RH: That takes care of whether you want to do both novels and short stories in the future.

AB: I feel like my short stories have become affected by the process of writing a novel, though. Now I'm writing stories a little bit slower than I used to. They boil on the stove more than they have before. It takes me longer to find the end. It's replicating the process of novel writing--although I'll still race to the end of a story sometimes, too.

RH: How long have you been writing stories, Elizabeth?

ES-F: I did the "write stories when you're a kid" stories, and I took writing classes in college. But I didn't think of doing it seriously. I was a social worker for six years, and I would write stories and then put them in my desk. I got tired of doing that, and I went back to graduate school to study English. I liked to read and I thought, "What the hell? Let's do this." That's when I took my first fiction writing class with a good teacher and we had to revise. That's when I got hooked on writing.

RH: And that was when you decided to apply to the writer's program at Iowa?

ES-F: Yes. The master's program was at Purdue, then my husband and I both decided we wanted further degrees, so we both went to Iowa. I felt like I needed something more. The degree from Purdue was a master's with a concentration in creative writing, so I didn't get a lot of workshops. And at Iowa, I had a different teacher every semester. I feel like I got a lot out of it.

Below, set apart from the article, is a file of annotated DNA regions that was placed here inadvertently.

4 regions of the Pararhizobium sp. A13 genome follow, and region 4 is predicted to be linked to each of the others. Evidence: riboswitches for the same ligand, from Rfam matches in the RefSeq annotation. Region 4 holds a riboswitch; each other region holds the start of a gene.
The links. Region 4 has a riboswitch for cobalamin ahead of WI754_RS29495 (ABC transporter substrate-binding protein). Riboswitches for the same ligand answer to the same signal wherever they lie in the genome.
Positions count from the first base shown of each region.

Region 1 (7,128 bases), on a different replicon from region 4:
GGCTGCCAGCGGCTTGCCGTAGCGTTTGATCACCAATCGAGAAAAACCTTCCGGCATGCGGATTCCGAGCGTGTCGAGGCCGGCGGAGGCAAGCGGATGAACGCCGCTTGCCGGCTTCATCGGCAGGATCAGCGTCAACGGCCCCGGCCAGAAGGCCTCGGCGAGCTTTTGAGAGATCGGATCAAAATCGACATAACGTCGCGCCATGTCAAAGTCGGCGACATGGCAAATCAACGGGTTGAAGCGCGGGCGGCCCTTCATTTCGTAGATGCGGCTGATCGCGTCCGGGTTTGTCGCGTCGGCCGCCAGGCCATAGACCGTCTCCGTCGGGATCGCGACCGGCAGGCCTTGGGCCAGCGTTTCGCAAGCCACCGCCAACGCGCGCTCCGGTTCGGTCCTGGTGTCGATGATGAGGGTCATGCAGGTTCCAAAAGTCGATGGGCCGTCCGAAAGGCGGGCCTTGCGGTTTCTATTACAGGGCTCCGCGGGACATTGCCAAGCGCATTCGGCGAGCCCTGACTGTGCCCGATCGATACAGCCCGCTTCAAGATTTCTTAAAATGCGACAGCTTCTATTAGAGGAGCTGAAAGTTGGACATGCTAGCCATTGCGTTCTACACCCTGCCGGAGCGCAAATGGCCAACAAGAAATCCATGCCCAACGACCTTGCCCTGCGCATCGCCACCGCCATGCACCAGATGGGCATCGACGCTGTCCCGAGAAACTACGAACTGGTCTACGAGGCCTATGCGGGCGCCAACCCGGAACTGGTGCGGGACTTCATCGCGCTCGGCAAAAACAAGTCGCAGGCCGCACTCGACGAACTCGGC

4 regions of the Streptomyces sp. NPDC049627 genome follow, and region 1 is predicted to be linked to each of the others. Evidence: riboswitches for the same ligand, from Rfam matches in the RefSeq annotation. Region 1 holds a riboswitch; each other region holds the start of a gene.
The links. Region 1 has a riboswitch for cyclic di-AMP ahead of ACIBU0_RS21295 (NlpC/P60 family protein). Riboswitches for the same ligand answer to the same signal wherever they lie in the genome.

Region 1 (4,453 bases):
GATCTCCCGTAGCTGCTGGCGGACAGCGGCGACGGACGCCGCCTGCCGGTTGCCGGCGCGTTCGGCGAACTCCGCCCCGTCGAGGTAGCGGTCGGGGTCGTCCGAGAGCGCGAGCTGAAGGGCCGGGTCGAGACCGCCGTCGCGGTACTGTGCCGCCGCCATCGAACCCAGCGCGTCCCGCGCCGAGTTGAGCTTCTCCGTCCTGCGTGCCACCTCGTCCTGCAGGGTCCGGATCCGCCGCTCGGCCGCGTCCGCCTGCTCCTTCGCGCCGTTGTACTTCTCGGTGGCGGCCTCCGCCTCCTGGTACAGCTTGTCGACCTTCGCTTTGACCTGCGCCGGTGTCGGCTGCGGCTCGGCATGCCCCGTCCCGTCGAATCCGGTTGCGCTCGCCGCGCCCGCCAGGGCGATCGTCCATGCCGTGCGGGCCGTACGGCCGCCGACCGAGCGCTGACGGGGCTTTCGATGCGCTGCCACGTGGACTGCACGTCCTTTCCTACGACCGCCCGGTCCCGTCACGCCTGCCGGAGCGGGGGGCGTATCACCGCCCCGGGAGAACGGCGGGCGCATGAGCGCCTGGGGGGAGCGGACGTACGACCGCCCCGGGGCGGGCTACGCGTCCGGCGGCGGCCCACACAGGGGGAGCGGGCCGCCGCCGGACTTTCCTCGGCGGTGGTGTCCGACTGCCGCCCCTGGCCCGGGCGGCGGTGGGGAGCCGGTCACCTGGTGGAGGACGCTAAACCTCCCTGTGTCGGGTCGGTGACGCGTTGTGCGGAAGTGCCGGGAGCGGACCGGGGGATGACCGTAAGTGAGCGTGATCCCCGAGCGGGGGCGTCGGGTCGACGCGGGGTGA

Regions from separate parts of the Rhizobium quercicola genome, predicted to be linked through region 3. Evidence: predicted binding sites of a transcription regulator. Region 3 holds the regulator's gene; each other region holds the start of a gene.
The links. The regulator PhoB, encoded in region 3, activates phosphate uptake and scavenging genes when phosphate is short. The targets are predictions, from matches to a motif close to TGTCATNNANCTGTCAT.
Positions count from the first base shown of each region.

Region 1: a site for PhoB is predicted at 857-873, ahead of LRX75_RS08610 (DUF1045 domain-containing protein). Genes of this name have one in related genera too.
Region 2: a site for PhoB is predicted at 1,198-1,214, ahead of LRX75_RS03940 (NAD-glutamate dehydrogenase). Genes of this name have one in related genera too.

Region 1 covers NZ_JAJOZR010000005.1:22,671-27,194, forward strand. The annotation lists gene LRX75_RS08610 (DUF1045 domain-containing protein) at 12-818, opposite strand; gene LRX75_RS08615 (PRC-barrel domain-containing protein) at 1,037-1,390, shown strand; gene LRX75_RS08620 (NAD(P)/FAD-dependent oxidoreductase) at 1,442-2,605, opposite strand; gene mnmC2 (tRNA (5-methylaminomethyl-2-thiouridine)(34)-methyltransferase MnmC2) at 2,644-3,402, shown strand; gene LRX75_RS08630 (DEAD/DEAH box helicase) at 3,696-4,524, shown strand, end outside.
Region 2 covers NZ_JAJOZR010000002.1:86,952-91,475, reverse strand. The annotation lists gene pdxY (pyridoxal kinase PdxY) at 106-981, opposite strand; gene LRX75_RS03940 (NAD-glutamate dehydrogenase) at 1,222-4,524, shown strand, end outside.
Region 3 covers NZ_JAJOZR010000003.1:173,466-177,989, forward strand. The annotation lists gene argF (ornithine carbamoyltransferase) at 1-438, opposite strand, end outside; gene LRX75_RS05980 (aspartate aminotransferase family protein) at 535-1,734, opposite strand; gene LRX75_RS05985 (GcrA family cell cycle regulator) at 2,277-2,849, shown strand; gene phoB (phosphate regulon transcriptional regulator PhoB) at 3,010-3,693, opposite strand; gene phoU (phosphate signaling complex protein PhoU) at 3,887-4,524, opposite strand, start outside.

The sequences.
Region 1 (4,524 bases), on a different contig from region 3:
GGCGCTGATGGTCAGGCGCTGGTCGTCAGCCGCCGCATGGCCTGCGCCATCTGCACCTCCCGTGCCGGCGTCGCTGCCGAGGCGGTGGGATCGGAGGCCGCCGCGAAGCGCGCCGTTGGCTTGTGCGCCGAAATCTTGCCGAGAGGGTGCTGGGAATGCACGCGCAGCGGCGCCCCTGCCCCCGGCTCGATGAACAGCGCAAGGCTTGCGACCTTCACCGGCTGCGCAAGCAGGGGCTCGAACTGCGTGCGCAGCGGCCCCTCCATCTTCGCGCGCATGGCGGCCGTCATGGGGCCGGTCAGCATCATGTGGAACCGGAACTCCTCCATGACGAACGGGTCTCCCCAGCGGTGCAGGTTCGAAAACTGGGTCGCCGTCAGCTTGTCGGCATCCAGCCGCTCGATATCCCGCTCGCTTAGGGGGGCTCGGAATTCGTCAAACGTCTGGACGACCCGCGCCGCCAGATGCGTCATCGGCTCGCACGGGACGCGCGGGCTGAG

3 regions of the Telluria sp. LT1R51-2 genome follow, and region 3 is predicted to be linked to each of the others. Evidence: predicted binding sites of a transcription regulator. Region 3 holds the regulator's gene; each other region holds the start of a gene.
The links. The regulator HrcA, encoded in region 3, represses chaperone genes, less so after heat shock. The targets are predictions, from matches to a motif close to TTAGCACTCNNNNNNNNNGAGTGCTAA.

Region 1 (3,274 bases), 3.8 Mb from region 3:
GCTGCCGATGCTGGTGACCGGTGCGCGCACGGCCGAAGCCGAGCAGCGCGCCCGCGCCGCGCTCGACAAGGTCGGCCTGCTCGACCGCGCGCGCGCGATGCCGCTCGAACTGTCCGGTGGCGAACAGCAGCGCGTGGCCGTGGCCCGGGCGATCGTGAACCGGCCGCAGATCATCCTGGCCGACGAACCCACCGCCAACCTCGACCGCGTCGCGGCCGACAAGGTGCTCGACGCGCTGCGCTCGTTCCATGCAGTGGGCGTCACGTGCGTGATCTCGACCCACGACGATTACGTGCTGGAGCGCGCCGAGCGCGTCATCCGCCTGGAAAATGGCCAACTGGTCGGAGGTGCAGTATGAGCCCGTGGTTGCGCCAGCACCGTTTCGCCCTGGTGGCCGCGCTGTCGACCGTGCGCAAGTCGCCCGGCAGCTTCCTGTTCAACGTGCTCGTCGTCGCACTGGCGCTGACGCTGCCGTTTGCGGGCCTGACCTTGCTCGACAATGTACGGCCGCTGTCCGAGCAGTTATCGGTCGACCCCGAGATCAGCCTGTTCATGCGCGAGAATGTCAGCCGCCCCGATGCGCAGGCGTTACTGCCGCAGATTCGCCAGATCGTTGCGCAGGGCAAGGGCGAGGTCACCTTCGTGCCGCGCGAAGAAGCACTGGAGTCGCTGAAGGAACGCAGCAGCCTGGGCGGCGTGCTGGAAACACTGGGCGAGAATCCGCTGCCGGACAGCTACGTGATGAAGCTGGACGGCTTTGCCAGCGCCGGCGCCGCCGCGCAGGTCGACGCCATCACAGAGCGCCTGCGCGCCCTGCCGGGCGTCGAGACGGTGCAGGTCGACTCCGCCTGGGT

RH: You had an opportunity to be mentored by some great writers.

ES-F: Margot Livesey and Ethan Canin particularly liked my stuff. They're the first teachers who really encouraged me; other teachers wanted me to tone my stuff down. They encouraged me to push the humor and hysteria as far as I could, and that's when things really started to take off in my writing. I don't know why they felt that way, but they just saw that it was my strength and encouraged it.

AB: I had Margot Livesey at the University of California- Irvine writing program, too. She was wonderful. And it makes me enraged when I hear about people being told to tone their writing down. It's like a kid who's done a beautiful drawing being told to color in the lines. It seems so anti-creative. If you're being told to bring out certain elements of your writing that's one thing, but it seems like so many critical comments are just squelching.

ES-F: And the stories I like are stories that push things as far as they can go. I was just thinking about Tobias Wolff's stories recently. Like "Hunters in the Snow," about three guys who shoot their friend accidentally and put him in the back of the pickup to take him to the hospital, but they keep getting cold and stopping for coffee. It's just on the verg of being unbelievable, but it works, and I love it.

RH: Like "Electric Wizard" in your collection. It's bizarre, it's extreme, but it feels like it's still well within the realm of possibility.

ES-F: A friend of mine was teaching gifted eight graders, and two weeks after one of her classes ended, a kid in that class committed suicide. And I just started thinking about what would happen...and there was a lot of death in my family around that time, too, so I was thinking about death. But I wondered what would happen if the parents called and wanted to know how he'd done in the class. And when I had taught that class, before her, I had a student who'd basically written nothing the whole time. So...

RH: What first comes to you when you're creating a story?